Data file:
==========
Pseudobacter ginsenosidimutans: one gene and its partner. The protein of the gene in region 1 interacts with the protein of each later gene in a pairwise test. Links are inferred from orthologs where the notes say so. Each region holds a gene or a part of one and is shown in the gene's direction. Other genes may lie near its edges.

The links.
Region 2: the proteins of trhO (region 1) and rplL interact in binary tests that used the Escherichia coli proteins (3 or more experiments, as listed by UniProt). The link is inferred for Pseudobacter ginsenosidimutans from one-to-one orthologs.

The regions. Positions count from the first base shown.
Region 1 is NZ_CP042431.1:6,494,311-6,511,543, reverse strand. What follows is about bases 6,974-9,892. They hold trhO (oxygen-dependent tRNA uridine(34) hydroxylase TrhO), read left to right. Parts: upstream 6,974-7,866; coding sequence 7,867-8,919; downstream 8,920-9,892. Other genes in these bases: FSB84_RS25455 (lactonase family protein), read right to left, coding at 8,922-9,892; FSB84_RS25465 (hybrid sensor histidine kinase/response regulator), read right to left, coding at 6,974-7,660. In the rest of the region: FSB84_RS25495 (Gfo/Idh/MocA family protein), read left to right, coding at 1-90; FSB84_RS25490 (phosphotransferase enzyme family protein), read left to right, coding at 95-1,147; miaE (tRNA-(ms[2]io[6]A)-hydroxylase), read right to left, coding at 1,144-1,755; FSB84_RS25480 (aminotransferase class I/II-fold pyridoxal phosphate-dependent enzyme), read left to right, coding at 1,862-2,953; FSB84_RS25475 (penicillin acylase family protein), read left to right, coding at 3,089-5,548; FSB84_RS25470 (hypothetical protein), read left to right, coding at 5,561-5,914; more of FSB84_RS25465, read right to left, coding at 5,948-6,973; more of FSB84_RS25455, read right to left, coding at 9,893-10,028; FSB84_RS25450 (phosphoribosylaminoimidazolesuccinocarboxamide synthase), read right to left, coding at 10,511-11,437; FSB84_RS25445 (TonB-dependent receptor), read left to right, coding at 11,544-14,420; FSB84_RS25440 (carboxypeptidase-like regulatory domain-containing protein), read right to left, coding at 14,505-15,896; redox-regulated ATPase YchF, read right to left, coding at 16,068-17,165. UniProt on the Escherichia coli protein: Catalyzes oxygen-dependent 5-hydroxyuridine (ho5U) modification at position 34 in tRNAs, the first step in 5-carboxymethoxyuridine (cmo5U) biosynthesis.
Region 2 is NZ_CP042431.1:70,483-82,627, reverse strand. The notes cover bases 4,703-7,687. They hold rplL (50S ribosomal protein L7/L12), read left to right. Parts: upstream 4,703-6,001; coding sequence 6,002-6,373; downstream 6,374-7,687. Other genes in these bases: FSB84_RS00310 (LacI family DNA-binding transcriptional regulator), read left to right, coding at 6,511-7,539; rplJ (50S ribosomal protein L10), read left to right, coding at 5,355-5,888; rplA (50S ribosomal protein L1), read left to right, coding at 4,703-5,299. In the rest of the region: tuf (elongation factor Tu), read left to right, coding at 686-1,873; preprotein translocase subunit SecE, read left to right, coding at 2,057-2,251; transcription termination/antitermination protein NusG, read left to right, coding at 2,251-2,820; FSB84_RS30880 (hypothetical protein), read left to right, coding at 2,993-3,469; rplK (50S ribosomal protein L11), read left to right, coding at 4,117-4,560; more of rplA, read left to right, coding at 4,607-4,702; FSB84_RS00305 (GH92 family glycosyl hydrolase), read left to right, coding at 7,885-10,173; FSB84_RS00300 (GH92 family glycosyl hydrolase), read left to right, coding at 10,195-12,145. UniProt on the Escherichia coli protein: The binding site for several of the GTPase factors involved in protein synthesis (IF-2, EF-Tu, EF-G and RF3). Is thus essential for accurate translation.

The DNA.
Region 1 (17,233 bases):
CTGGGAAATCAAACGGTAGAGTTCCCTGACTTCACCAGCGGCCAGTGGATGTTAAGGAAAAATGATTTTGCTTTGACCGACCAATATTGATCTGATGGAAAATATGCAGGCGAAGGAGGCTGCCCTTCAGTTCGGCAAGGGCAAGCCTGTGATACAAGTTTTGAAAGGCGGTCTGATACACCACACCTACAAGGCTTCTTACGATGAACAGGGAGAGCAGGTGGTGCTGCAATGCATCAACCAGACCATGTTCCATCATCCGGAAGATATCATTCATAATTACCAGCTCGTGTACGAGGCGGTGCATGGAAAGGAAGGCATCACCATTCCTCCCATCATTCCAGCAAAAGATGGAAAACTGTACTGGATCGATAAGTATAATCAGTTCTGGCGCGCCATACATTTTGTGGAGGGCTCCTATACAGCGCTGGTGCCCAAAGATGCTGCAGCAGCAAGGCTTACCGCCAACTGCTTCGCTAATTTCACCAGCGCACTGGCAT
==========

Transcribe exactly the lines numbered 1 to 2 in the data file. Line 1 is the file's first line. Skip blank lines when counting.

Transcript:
Pseudobacter ginsenosidimutans: one gene and its partner. The protein of the gene in region 1 interacts with the protein of each later gene in a pairwise test. Links are inferred from orthologs where the notes say so. Each region holds a gene or a part of one and is shown in the gene's direction. Other genes may lie near its edges.

The links.